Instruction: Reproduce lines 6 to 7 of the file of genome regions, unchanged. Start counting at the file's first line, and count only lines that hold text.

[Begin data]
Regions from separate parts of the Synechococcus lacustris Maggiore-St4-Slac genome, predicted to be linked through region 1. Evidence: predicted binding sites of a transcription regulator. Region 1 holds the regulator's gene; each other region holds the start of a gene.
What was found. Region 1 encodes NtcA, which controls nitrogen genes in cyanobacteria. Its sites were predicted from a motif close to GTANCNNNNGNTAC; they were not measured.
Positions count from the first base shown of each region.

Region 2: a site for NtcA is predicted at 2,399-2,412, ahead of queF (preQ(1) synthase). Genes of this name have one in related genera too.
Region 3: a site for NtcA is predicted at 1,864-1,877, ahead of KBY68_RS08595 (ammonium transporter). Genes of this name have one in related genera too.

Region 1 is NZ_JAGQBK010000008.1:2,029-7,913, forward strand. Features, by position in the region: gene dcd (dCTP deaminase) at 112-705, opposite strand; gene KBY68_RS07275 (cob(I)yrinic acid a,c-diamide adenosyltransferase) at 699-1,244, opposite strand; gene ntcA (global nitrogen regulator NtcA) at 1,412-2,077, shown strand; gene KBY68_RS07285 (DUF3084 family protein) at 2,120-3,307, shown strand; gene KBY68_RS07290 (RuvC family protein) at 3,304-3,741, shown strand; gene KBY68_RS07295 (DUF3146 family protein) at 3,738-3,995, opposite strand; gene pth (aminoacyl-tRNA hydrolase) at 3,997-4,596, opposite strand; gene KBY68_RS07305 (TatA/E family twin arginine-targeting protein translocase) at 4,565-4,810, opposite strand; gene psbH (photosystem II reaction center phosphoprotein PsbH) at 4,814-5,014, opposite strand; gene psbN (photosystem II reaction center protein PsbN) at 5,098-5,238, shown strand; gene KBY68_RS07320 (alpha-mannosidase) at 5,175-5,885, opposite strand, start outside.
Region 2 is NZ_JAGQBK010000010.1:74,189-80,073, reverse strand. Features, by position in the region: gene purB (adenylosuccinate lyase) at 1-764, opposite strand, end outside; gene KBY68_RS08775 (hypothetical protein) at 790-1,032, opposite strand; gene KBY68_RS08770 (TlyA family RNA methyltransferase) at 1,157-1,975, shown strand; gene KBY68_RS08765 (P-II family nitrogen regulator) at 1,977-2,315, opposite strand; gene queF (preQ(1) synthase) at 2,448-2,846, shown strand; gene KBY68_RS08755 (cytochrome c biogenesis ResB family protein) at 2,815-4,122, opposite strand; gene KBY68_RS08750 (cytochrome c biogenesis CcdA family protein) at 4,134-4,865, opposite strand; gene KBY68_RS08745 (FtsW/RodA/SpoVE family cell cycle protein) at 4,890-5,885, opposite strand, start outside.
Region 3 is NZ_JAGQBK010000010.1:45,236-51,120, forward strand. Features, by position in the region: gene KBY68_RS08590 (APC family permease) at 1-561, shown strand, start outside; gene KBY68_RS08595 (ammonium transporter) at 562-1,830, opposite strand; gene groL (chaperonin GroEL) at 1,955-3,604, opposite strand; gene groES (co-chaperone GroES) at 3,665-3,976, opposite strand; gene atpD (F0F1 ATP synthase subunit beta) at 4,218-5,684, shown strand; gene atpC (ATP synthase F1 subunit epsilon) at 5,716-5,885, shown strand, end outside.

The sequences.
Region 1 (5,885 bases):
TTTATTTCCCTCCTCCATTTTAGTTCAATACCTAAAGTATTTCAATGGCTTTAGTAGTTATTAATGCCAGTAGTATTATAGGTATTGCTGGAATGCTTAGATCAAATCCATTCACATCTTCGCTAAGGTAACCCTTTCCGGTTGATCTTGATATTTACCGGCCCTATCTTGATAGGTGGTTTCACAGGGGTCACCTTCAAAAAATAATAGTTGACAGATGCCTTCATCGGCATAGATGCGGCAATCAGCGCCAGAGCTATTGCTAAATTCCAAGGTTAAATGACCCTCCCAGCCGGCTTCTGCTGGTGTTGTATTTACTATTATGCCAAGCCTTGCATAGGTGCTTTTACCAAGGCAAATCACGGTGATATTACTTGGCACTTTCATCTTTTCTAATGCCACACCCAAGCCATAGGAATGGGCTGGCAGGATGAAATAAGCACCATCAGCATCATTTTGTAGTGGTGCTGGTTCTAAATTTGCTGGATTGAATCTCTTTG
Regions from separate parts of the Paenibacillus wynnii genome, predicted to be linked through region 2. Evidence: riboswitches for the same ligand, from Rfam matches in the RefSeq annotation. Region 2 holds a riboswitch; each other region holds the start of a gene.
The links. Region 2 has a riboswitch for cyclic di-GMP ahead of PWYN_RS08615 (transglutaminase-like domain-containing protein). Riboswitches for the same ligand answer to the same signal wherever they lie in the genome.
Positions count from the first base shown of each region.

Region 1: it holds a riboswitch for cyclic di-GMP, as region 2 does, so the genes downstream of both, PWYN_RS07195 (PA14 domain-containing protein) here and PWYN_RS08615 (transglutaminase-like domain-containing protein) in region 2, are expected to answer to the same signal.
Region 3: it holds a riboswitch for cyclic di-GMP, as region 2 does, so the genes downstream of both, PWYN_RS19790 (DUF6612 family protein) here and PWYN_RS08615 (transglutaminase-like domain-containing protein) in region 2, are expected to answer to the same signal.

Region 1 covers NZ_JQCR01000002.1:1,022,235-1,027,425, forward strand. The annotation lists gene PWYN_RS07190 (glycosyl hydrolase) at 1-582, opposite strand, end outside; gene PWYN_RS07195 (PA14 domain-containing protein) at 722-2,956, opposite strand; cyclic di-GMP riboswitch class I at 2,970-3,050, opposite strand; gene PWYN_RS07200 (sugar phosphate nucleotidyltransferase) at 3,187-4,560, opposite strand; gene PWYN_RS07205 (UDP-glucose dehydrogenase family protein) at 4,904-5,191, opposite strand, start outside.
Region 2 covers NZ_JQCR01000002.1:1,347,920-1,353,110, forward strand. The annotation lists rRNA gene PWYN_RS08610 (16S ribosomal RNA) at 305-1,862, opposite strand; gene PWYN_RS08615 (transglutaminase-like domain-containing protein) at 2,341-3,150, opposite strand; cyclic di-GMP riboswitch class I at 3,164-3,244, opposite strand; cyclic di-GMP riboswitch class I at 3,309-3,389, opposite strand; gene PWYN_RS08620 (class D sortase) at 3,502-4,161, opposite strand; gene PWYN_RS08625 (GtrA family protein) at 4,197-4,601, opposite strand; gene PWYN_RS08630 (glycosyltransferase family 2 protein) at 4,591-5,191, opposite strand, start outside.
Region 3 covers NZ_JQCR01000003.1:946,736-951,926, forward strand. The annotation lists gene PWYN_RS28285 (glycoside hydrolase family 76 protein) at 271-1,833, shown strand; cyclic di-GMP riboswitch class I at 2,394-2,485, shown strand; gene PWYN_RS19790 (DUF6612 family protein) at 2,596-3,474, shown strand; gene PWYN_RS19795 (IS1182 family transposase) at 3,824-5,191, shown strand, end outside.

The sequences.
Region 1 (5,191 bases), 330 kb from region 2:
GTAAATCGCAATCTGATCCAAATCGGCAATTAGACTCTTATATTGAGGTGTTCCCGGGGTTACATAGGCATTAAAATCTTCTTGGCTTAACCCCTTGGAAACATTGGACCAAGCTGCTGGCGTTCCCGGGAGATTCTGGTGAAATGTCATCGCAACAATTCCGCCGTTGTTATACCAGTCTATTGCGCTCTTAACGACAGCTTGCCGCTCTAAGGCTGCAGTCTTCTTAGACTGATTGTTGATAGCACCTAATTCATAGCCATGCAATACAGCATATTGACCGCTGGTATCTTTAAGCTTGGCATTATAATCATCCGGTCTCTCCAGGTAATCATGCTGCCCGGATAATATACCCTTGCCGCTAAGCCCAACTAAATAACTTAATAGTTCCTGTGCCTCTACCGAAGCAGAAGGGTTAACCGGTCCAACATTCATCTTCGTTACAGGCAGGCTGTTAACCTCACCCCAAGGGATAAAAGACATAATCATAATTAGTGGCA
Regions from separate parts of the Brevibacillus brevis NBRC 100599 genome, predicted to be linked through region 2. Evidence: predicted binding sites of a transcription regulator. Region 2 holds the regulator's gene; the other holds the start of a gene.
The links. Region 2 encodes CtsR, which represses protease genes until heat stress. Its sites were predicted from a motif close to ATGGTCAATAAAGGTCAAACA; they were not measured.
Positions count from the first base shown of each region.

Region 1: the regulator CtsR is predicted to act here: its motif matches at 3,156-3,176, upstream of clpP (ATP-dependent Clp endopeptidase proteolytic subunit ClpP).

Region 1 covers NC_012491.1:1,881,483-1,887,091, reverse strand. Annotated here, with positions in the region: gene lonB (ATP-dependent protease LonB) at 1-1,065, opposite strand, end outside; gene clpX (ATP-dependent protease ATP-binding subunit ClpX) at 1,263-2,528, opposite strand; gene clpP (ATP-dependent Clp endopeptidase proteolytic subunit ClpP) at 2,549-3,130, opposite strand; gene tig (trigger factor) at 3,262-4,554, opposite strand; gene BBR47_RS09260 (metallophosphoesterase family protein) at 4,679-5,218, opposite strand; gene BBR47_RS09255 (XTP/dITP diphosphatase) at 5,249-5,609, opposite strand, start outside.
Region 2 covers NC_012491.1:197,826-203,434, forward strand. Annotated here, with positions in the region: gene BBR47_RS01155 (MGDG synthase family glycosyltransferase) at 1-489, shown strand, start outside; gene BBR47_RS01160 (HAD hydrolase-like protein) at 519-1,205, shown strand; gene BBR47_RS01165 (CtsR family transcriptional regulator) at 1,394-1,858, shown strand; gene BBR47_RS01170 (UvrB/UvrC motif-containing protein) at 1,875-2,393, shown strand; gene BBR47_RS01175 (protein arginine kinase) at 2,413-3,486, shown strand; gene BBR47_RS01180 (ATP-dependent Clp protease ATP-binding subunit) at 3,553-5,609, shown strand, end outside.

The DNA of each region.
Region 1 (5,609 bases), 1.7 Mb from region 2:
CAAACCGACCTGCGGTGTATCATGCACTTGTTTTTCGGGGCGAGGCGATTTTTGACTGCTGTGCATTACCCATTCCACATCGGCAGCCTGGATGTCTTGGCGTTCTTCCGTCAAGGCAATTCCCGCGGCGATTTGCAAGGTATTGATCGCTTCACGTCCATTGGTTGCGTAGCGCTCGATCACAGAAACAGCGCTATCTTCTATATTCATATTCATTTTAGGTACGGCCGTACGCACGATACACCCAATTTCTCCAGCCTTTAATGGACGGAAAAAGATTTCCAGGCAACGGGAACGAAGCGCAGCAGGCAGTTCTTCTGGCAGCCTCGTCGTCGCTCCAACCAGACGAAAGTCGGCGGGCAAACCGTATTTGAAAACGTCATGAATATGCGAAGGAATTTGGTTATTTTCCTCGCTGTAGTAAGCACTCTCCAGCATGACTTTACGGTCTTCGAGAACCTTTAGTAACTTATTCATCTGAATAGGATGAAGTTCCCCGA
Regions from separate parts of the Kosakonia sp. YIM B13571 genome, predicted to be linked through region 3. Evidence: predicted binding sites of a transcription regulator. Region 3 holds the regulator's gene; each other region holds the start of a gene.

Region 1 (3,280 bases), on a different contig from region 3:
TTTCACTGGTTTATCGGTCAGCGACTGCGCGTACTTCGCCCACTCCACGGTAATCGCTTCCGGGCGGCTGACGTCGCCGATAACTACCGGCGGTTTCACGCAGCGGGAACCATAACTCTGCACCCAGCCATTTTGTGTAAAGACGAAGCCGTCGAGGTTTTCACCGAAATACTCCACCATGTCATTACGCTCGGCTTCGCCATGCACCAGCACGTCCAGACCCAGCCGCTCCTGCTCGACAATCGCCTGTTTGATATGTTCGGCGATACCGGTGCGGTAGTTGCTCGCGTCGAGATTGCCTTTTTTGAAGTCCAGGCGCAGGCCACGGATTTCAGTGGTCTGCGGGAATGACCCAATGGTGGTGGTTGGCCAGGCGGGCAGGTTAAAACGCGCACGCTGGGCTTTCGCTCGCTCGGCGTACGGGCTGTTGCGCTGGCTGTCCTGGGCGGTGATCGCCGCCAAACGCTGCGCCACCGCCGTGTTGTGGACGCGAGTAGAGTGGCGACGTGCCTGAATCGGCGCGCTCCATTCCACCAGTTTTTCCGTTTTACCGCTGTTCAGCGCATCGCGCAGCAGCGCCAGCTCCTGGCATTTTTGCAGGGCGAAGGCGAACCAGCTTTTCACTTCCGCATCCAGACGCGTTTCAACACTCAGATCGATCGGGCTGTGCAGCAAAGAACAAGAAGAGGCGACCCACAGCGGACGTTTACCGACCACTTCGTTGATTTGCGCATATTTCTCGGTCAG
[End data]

Region 1 is NZ_JAGQBK010000008.1:2,029-7,913, forward strand. Features, by position in the region: gene dcd (dCTP deaminase) at 112-705, opposite strand; gene KBY68_RS07275 (cob(I)yrinic acid a,c-diamide adenosyltransferase) at 699-1,244, opposite strand; gene ntcA (global nitrogen regulator NtcA) at 1,412-2,077, shown strand; gene KBY68_RS07285 (DUF3084 family protein) at 2,120-3,307, shown strand; gene KBY68_RS07290 (RuvC family protein) at 3,304-3,741, shown strand; gene KBY68_RS07295 (DUF3146 family protein) at 3,738-3,995, opposite strand; gene pth (aminoacyl-tRNA hydrolase) at 3,997-4,596, opposite strand; gene KBY68_RS07305 (TatA/E family twin arginine-targeting protein translocase) at 4,565-4,810, opposite strand; gene psbH (photosystem II reaction center phosphoprotein PsbH) at 4,814-5,014, opposite strand; gene psbN (photosystem II reaction center protein PsbN) at 5,098-5,238, shown strand; gene KBY68_RS07320 (alpha-mannosidase) at 5,175-5,885, opposite strand, start outside.
Region 2 is NZ_JAGQBK010000010.1:74,189-80,073, reverse strand. Features, by position in the region: gene purB (adenylosuccinate lyase) at 1-764, opposite strand, end outside; gene KBY68_RS08775 (hypothetical protein) at 790-1,032, opposite strand; gene KBY68_RS08770 (TlyA family RNA methyltransferase) at 1,157-1,975, shown strand; gene KBY68_RS08765 (P-II family nitrogen regulator) at 1,977-2,315, opposite strand; gene queF (preQ(1) synthase) at 2,448-2,846, shown strand; gene KBY68_RS08755 (cytochrome c biogenesis ResB family protein) at 2,815-4,122, opposite strand; gene KBY68_RS08750 (cytochrome c biogenesis CcdA family protein) at 4,134-4,865, opposite strand; gene KBY68_RS08745 (FtsW/RodA/SpoVE family cell cycle protein) at 4,890-5,885, opposite strand, start outside.